The Scenics - Punk Haiku #2: See Me Smile
The Scenics continue their chronology of their own history while making it more obvious that punk history needs to be reconsidered in the light of their 70s work. "Punk haiku #2: See Me Smile" is full of their arty, hypnotic songs, that draw as much from Pere Ubu as from Television. In a recent email with the band, they said that during the mid-70s they were aware of some of what was going on in the punk scene, but not a lot; they were too busy writing and playing, swept up in the creative underground burst that was felt even by bands who didn't know each other, or how to explain how they became part of what became punk. As usual, it started with the Velvets and Stooges, and morphed from their in every city that had fans of those bands.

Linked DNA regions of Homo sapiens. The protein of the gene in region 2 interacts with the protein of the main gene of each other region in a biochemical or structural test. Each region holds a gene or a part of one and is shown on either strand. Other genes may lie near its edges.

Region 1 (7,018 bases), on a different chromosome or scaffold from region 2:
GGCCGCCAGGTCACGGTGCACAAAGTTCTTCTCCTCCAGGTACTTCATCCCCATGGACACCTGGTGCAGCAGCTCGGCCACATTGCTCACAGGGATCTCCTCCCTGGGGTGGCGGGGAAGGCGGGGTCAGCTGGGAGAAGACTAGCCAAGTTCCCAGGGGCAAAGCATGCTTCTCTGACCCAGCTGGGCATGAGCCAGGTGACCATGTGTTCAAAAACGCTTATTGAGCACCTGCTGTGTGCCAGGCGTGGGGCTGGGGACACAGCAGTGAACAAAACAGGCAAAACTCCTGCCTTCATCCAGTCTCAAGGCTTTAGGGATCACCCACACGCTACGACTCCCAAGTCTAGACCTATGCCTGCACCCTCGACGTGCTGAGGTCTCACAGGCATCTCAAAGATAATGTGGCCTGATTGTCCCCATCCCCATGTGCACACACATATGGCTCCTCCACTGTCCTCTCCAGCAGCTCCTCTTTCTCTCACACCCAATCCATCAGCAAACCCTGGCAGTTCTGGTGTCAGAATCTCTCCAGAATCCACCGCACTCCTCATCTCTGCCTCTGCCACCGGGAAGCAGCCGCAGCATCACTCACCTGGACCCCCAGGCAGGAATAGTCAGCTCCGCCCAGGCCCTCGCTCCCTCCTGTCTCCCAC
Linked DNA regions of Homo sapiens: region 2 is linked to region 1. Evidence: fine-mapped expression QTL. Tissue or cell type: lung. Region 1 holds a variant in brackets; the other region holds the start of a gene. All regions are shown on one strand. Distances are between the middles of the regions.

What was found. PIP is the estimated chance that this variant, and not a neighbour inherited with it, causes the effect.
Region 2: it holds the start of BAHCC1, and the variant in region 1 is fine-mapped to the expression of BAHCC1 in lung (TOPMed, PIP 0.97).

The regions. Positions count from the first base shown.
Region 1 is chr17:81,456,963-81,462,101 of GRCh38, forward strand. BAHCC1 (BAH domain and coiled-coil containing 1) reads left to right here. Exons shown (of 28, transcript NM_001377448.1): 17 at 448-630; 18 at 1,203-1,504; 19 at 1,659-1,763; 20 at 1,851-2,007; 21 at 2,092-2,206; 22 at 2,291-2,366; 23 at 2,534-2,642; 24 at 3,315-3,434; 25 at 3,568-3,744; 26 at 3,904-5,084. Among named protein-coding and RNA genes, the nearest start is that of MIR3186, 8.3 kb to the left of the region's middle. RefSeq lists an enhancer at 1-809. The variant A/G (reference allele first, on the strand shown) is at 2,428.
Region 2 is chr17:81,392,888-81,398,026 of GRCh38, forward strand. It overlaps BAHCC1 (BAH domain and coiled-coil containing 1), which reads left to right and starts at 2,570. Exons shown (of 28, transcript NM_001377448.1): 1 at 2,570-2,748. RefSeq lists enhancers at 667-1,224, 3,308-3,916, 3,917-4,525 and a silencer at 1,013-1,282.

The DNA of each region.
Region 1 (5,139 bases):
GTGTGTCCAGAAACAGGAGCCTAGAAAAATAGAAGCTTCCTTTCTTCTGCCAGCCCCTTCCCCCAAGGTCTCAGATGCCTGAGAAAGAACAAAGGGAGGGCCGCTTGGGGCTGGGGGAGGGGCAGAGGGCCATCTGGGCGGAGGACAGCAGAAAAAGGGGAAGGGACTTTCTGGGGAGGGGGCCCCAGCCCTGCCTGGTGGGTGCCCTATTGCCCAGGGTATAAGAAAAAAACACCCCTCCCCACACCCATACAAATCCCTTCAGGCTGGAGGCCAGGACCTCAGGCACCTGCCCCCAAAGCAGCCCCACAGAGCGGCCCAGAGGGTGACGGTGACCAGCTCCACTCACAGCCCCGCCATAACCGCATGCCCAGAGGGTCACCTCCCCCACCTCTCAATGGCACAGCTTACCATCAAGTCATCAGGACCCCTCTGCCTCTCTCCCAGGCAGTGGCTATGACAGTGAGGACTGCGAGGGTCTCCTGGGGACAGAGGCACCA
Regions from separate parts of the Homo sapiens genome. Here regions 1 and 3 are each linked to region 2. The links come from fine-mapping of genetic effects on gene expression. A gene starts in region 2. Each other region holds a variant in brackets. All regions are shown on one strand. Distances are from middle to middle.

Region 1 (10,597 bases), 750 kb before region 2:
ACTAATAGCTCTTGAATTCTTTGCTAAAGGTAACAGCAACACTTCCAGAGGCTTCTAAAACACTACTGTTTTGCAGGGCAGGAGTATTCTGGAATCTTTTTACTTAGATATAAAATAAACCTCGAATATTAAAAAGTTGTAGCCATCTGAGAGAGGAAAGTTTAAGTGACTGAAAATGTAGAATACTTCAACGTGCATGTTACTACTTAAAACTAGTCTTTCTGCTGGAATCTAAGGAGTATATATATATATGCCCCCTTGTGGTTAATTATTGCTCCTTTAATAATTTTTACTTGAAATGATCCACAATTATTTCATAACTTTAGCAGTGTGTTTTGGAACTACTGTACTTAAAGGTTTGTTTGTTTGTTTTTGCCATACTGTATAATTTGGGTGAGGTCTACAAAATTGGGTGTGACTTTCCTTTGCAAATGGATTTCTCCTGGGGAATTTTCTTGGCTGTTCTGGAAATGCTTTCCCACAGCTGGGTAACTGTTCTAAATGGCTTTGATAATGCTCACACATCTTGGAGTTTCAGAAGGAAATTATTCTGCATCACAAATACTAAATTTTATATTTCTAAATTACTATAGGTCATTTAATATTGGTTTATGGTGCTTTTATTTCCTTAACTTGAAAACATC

There is also a Gang of Four feel to "O Boy," a lo-fi dignity to the more abstract "I Have You" and "New Part in Town." "See Me Smile" and sounds like early Who with Tom Verlaine on vocals. Truly stunning are a run of songs-"Scenic Caves, "Have You Seen Your Mother," "Jaunty Castro" and "I'm Hurt," which cover so much of what was to come after them, from DNA to feedtime, minutemen to Huskers. To know that this music was made in a very small Ontario scene, with sketchy access to similar souls in other places, is amazing, and only places The Scenics higher on the list of important first/second wave punk bands. "Punk haiku #2: See Me Smile" is beyond essential, and is probably the most revelatory of all the band's recent retrospectives.
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